The head of the Centers for Disease Control and Prevention justified the federal government’s decision not to funnel additional Covid-19 vaccines to Michigan as cases there surge, saying Monday it would be more effective for the state to impose restrictions and shut down again instead of waiting weeks for vaccines to take effect.
Michigan right now has the highest number of Covid-19 cases per capita in the country and is facing a serious surge of hospitalizations, with nearly two dozen hospitals reaching 90% capacity and the Detroit Free Press reporting that hospitals in the city are seeing their highest number of patients since the pandemic began.
Democratic Gov. Gretchen Whitmer has requested voluntary restrictions be imposed but declined to put any mandatory restrictions in place, instead pushing for more vaccinations and pressuring the federal government to send the state a higher number of vaccine doses—something the federal government has not been willing to do.
CDC director Dr. Rochelle Walensky said at a White House Covid-19 briefing Monday the federal government’s decision was justified because vaccines would take “somewhere between two to six weeks” to fully take effect, and would not be useful in an “acute situation” like in Michigan.
Michigan should instead “really close things down” and “go back to our basics” with shutdowns, increased testing and contact tracing to “flatten the curve,” Walensky said.
The CDC chief noted that the vaccine supply Whitmer wants to be diverted to Michigan is also needed in other states, adding, “We don’t know where the next place is going to be that is going to surge.”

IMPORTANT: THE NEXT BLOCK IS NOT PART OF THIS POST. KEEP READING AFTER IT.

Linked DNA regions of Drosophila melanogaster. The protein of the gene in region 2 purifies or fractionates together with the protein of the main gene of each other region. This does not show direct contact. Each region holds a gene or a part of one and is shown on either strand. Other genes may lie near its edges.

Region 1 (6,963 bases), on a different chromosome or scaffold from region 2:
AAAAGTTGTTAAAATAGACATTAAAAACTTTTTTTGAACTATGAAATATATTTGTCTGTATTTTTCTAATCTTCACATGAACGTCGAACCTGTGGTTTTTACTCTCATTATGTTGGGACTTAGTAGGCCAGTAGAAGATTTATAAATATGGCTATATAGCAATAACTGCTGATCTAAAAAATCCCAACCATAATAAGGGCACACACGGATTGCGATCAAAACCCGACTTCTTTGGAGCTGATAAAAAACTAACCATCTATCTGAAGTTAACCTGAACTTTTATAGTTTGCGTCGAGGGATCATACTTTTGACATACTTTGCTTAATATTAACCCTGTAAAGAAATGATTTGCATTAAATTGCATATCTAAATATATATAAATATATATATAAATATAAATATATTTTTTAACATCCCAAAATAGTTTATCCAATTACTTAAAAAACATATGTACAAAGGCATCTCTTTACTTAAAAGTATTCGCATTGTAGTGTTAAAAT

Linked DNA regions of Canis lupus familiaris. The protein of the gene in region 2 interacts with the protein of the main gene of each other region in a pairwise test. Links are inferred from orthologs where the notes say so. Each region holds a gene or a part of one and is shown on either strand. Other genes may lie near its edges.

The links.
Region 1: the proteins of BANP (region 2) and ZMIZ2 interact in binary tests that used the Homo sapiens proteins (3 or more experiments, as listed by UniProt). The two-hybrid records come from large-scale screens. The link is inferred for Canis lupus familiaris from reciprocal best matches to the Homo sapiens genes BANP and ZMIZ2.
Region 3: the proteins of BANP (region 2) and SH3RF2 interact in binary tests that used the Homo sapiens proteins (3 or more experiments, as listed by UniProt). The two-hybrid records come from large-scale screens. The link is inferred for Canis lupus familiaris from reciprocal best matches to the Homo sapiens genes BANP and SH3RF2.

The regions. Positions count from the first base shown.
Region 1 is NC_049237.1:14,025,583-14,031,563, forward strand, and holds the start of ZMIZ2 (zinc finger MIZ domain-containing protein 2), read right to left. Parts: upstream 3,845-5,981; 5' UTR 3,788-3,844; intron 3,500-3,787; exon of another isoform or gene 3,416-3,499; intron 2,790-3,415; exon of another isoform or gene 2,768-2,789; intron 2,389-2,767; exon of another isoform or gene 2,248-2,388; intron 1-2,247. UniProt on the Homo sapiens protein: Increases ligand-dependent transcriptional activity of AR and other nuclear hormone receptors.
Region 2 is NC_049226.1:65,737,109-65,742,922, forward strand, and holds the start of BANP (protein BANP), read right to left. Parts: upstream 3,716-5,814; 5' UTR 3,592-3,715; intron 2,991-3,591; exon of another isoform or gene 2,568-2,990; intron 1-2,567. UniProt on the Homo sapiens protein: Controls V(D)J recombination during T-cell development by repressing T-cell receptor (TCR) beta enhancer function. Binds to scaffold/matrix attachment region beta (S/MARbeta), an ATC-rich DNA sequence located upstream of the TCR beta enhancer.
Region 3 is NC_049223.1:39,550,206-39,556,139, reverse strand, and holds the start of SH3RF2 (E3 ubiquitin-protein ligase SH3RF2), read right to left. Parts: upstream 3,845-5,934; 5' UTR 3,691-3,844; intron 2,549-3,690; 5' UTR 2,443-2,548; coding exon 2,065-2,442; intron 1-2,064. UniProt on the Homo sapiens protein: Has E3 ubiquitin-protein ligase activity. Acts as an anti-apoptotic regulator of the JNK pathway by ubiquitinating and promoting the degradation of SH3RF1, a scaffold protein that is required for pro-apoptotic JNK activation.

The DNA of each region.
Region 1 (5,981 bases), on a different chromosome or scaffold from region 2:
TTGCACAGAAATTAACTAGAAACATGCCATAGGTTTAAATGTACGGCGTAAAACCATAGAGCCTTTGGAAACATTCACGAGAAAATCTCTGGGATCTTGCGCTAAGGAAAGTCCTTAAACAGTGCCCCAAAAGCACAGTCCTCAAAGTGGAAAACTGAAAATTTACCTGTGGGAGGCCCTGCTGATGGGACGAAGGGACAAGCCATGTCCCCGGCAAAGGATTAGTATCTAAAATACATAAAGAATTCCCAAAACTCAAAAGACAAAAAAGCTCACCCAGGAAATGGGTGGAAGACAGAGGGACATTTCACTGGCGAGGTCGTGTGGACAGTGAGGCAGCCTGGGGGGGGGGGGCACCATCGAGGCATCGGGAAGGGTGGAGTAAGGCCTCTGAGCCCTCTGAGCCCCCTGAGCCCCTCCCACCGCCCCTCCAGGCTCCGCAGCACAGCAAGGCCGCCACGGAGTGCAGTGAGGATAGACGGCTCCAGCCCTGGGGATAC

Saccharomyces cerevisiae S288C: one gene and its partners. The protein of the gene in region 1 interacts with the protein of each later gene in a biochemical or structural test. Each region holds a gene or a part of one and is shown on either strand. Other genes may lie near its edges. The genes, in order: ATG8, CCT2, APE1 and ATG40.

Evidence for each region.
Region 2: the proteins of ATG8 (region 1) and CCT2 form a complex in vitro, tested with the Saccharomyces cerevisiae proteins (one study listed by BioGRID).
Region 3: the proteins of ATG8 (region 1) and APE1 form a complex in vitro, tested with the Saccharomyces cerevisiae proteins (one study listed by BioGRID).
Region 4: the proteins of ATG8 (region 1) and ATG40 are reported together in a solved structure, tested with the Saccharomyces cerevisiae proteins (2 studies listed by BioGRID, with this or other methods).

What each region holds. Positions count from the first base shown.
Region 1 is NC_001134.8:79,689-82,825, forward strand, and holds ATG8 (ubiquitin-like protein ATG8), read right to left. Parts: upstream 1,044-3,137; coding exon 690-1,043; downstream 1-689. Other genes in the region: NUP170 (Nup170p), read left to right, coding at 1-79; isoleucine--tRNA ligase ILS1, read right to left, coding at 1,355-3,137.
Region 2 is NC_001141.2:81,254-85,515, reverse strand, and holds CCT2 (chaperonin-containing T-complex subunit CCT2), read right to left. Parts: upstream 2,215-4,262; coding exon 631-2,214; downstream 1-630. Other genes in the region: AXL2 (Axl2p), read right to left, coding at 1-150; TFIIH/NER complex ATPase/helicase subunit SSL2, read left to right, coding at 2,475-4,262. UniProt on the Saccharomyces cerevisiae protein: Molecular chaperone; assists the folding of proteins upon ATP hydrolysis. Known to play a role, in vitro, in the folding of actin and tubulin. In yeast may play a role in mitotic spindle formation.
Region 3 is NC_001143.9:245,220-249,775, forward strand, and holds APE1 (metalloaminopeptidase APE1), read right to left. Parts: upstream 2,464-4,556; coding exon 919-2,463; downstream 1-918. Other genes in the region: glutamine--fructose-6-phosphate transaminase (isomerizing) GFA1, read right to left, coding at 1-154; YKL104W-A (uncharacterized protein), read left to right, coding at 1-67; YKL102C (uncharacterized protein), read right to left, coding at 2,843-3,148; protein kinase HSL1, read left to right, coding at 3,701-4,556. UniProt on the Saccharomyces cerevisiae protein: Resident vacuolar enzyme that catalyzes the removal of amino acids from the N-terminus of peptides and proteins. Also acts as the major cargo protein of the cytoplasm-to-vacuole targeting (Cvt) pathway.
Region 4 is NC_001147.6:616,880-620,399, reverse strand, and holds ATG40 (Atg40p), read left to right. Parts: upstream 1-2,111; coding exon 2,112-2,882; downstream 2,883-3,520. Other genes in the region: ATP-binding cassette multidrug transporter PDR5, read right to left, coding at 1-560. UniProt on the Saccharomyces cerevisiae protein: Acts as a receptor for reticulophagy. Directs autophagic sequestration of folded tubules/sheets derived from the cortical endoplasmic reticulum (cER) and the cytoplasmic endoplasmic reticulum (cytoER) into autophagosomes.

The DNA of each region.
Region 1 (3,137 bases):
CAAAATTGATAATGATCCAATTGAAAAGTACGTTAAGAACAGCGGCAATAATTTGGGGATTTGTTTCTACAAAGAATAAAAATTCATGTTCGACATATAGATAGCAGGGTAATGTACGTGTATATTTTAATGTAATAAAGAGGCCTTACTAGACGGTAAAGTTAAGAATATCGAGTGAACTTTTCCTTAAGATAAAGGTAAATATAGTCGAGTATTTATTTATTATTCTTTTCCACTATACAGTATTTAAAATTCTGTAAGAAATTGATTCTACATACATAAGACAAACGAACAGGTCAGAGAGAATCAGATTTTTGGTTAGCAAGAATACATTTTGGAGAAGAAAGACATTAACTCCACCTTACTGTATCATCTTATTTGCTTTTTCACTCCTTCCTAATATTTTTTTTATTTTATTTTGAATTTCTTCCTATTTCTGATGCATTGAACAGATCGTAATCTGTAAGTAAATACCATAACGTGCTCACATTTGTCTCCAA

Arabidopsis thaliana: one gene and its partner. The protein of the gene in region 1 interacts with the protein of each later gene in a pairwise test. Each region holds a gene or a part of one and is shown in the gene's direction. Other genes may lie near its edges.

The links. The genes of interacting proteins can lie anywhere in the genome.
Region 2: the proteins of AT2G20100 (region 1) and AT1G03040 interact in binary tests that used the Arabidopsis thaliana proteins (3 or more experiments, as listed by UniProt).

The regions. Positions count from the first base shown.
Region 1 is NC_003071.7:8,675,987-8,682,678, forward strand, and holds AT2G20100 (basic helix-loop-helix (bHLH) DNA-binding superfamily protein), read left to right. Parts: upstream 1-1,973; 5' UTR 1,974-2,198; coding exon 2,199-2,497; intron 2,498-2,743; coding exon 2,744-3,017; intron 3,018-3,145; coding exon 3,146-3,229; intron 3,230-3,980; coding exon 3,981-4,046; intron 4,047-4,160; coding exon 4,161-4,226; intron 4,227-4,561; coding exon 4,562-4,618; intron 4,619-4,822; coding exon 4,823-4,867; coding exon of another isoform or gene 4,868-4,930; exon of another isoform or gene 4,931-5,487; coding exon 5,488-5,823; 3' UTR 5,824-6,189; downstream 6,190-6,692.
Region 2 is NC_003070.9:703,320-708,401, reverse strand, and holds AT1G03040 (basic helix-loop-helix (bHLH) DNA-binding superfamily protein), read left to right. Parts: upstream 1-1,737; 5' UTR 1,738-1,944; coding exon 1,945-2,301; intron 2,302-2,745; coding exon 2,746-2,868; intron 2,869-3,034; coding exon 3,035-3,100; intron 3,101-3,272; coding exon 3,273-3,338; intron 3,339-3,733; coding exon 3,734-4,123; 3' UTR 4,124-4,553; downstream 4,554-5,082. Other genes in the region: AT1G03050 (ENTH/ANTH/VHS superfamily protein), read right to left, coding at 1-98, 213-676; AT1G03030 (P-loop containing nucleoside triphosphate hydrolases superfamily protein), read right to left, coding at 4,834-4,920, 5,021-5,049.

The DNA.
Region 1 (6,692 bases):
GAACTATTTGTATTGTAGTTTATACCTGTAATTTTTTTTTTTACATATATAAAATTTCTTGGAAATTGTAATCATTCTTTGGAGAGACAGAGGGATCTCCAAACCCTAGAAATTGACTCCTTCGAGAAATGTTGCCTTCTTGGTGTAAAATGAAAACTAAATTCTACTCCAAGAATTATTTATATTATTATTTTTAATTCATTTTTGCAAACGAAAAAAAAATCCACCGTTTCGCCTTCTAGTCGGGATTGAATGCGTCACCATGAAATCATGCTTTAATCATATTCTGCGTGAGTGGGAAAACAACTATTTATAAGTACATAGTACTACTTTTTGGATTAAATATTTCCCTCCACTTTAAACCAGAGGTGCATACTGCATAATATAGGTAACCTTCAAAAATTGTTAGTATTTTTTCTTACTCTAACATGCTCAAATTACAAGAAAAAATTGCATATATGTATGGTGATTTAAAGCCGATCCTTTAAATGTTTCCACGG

“Really what we need to do in that situation is to shut things down,” Walensky said about Michigan’s surge. “I think really if we try to vaccinate our way out of what is happening in Michigan, I think we would be disappointed we waited so long for the vaccine to work and to actually have the impact.”
39.7%. That’s the percentage of Michigan residents that have already been vaccinated, according to the state.
According to the CDC, Michigan has the second-highest number of recorded Covid-19 cases linked to the B.1.1.7 variant first detected in the United Kingdom—Florida has the highest—which is far more transmissible and is likely contributing to the state’s surge.
Walensky’s warning that Michigan should shut down and not rely on vaccinations comes as governors of both parties have so far been resistant to reimposing restrictions. Officials have instead loosened Covid-19 guidance or dropped measures entirely, despite warnings from Walensky and other public health officials not to do so amid a rise in cases nationwide. Governors, including Whitmer, have typically cited the increase in vaccinations as a key reason not to reimpose restrictions, despite vaccination levels not yet being high enough to result in herd immunity that could keep cases from rising. “What we need to do is double down on our masking and get more people vaccinated,” Whitmer said on CNN in March when asked about the possibility of reinstating restrictions, saying residents voluntarily following public health protocols and getting vaccinated is “the best thing for them individually and for our economy.”
Workers weary, patients angry as COVID-19 fills Michigan hospitals — again (Detroit Free Press)